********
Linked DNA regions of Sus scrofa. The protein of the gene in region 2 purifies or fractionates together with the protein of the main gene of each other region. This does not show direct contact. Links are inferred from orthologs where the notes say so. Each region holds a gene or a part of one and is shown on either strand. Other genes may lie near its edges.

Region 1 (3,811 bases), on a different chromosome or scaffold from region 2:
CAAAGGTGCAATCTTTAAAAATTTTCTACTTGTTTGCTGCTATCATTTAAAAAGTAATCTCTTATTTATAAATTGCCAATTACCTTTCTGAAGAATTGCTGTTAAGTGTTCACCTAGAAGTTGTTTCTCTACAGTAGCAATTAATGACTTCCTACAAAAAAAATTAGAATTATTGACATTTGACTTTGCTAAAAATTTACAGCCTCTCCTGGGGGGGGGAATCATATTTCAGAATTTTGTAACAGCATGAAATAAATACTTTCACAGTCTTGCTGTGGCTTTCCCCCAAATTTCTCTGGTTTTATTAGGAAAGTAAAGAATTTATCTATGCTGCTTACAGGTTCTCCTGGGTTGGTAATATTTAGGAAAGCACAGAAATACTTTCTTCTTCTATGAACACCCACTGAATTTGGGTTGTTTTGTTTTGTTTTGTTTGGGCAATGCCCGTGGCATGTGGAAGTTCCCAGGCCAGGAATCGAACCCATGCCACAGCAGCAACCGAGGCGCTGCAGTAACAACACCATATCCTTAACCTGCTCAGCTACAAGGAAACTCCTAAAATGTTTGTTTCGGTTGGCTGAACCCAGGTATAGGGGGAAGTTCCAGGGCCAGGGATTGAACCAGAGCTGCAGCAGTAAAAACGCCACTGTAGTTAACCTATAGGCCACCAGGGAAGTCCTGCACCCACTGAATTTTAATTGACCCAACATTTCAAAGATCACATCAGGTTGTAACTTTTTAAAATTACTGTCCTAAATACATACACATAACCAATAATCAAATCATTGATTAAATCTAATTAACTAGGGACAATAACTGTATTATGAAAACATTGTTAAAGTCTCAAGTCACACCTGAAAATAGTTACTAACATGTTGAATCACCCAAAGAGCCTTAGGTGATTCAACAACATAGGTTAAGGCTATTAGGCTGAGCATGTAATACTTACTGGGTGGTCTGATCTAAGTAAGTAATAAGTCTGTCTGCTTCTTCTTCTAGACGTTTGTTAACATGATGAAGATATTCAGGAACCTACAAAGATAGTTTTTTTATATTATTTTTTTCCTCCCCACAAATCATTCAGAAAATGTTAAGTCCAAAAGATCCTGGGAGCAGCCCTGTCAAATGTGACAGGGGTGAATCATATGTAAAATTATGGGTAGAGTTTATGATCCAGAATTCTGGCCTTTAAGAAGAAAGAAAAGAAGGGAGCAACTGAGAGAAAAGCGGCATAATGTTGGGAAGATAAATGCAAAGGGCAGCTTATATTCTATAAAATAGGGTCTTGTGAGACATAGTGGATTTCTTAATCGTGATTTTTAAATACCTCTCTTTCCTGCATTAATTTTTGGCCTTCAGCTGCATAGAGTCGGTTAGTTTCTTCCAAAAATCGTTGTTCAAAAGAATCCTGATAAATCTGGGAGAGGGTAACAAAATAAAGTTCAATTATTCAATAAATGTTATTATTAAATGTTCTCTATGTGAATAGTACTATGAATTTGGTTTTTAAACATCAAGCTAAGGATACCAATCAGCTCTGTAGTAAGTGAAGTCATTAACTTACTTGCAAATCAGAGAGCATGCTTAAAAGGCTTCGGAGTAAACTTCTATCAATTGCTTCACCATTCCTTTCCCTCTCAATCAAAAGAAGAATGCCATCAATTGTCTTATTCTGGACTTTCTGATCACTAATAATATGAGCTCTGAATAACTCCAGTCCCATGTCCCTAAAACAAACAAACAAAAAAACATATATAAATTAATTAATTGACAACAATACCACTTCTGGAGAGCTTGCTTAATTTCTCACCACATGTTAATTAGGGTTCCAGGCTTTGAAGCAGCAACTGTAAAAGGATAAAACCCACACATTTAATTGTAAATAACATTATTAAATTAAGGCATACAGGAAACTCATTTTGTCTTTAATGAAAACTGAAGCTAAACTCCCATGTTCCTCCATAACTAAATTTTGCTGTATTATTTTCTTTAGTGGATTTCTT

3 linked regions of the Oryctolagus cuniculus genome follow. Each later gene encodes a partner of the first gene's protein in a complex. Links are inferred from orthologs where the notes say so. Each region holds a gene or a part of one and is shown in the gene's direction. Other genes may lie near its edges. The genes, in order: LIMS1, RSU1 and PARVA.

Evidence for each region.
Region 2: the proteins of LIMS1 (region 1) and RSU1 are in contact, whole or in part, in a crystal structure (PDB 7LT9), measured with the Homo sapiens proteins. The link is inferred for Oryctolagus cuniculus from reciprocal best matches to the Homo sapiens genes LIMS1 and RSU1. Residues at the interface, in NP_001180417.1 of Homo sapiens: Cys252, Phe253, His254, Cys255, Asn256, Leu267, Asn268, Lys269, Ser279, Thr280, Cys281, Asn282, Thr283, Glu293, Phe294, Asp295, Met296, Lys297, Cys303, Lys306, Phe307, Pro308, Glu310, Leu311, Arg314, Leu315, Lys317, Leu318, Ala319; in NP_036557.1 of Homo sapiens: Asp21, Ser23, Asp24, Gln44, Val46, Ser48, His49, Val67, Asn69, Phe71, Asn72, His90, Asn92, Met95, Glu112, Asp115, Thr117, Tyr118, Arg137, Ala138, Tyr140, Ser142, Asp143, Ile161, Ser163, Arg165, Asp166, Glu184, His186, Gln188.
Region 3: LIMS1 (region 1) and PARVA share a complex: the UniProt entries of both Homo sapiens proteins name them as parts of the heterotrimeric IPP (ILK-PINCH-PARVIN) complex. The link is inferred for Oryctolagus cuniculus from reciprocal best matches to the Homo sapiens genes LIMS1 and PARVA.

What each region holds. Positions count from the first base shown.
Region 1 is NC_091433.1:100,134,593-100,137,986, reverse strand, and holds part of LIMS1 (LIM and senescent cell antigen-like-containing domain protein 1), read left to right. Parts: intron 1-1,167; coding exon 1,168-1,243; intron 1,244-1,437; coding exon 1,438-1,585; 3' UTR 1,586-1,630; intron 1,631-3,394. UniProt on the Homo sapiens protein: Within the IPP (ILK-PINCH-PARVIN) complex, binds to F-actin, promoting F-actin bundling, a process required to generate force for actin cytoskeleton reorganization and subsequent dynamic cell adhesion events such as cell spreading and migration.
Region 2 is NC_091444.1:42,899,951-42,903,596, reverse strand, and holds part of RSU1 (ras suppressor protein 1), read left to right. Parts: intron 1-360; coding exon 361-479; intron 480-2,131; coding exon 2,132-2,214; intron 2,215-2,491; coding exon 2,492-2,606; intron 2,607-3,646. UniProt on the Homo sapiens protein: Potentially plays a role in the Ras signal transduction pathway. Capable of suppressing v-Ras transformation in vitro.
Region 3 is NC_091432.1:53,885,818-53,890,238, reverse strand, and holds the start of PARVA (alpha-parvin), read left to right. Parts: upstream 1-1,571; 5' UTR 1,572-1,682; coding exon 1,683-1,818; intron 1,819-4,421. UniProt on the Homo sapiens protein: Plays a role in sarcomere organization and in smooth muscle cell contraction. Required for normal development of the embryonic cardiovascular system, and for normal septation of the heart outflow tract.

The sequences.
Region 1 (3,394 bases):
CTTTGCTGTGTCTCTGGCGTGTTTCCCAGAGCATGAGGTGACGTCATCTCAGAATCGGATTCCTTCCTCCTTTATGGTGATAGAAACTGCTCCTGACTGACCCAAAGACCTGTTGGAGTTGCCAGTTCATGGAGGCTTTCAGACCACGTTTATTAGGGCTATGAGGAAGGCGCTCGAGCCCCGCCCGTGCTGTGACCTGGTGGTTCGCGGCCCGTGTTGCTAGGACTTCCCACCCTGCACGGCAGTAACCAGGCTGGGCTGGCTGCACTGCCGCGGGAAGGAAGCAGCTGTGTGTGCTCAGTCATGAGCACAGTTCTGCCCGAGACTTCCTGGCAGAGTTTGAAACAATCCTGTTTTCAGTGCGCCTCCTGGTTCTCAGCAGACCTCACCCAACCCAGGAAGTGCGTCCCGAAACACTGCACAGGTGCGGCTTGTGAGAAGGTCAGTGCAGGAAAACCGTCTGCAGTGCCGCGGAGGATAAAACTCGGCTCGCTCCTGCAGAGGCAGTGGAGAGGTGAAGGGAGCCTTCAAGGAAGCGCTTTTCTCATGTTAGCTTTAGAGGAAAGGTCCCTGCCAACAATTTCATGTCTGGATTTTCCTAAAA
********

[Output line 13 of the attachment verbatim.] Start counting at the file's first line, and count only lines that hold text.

Region 1 (3,394 bases):